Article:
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Great Lakes Article:

Mayors float ban on wasteful toilets
By John Spears

Toronto Star
Published May 3, 2007

The Ontario government should ban inefficient toilets just as it proposes to ban inefficient light bulbs, say mayors from around the Great Lakes.

Civic leaders taking part in a meeting of the Great Lakes and St. Lawrence Cities Initiative at Toronto City Hall yesterday voted to back the proposal from Toronto Mayor David Miller.

Low-flush toilets use about 6 litres per flush, while new conventional toilets cycle 13 litres. Older toilets use as much as 20 to 25 litres per flush.

While the province already requires builders to install low-flush toilets in new homes, there's no requirement that replacement toilets be low-flush, Miller said.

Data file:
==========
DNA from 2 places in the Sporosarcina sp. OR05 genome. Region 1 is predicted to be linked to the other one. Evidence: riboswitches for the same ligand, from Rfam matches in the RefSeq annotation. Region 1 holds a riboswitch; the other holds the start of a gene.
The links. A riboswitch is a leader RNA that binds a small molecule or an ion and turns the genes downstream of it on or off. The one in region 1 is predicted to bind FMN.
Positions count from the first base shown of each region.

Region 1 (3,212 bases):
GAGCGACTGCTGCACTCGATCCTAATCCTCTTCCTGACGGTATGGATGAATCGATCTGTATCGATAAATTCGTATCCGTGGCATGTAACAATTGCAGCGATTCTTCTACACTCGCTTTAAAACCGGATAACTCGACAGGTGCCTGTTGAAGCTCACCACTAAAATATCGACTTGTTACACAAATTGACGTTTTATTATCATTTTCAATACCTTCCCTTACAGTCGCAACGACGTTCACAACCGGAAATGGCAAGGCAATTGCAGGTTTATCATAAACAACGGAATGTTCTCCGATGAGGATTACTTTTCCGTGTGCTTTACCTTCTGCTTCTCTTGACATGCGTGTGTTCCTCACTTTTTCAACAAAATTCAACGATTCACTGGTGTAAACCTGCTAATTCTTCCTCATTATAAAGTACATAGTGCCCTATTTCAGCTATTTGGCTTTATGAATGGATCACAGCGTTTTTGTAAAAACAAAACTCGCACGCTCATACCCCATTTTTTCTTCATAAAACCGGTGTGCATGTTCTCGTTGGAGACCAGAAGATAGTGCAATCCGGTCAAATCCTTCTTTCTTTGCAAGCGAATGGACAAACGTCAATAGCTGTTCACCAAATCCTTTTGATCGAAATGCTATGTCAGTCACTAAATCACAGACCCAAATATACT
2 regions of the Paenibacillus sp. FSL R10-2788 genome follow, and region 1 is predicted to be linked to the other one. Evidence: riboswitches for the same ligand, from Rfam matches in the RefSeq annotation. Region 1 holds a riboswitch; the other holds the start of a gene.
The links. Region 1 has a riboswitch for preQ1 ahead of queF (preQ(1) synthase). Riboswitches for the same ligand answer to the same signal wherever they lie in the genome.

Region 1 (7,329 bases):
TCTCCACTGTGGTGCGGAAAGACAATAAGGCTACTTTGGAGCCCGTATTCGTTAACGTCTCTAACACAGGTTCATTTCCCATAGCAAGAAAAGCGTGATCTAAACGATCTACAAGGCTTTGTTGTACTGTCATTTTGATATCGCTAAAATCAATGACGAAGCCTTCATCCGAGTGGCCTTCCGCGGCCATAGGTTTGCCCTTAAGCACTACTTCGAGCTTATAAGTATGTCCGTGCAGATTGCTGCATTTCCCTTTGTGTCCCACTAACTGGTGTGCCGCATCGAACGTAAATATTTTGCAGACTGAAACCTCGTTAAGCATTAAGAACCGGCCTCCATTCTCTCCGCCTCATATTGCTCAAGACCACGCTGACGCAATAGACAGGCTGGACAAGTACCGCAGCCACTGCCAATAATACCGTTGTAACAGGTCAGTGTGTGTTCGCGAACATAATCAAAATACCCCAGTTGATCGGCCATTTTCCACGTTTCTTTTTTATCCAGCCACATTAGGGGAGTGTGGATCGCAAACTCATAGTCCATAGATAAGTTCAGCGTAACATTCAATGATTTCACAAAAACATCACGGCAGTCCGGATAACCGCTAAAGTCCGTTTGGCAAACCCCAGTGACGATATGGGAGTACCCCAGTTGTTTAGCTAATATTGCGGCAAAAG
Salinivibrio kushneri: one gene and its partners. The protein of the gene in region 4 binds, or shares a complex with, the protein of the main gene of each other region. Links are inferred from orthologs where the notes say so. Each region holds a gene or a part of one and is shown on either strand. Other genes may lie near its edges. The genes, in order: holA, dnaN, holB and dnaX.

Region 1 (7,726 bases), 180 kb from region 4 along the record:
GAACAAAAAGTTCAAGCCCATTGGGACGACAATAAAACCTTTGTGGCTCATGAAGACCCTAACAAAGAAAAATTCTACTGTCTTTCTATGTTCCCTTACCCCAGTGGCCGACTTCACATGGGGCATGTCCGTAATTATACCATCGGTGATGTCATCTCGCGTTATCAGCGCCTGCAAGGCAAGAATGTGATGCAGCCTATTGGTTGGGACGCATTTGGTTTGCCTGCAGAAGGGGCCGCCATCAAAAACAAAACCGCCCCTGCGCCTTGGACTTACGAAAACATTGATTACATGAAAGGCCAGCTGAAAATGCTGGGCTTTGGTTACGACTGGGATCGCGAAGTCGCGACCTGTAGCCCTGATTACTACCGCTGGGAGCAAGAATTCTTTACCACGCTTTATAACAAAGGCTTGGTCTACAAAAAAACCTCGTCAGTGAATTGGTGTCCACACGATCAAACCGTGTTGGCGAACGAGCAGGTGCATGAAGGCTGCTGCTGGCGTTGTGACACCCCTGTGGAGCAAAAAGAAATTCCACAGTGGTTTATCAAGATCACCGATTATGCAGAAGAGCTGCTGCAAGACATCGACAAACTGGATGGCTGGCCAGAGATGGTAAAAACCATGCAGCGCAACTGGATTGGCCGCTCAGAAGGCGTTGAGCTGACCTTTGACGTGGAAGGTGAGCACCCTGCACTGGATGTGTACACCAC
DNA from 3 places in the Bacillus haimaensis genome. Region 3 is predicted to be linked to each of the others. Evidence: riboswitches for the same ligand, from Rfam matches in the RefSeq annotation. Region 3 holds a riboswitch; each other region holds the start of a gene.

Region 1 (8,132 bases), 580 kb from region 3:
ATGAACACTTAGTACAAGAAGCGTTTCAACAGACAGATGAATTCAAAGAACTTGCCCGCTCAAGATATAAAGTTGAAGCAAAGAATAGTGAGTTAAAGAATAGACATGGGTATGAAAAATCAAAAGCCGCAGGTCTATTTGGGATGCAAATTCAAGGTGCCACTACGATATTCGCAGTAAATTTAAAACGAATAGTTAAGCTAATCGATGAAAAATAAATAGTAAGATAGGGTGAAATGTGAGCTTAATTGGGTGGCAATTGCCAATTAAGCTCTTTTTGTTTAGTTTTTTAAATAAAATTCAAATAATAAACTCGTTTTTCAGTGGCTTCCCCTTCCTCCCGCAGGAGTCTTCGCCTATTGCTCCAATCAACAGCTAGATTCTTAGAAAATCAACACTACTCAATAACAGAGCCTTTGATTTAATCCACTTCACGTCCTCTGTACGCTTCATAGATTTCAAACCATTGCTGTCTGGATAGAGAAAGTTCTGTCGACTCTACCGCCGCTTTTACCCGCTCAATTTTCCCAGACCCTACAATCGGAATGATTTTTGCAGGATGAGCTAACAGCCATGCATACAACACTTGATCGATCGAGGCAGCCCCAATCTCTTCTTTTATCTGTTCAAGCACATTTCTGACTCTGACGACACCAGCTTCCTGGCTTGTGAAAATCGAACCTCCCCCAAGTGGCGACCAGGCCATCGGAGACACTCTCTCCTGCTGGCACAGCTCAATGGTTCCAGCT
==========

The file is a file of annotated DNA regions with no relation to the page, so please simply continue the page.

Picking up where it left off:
Switching to minimal-volume toilets means cities don't need to pump and purify as much water, or treat as much sewage, which takes a lot of energy.

"If the province banned non-low-flow toilets, as many American states have done, we could make a huge difference in water conservation and electricity consumption," Miller said.

Toronto offers a $60 rebate to property owners who install a low-flush toilet. A rebate of $75 is paid for installing dual-flush toilets, which give the user a choice of a 3-litre flush for liquids or a 6-litre flush for solids.

Each year, about 4 per cent of toilets in Toronto single-family homes are replaced, according to city staff. If all of those replacements were low-flow models, in 10 years the city would save about 26 million litres of water a day.

That would eliminate the need for nearly $60 million in water and sewage-treatment capacity.

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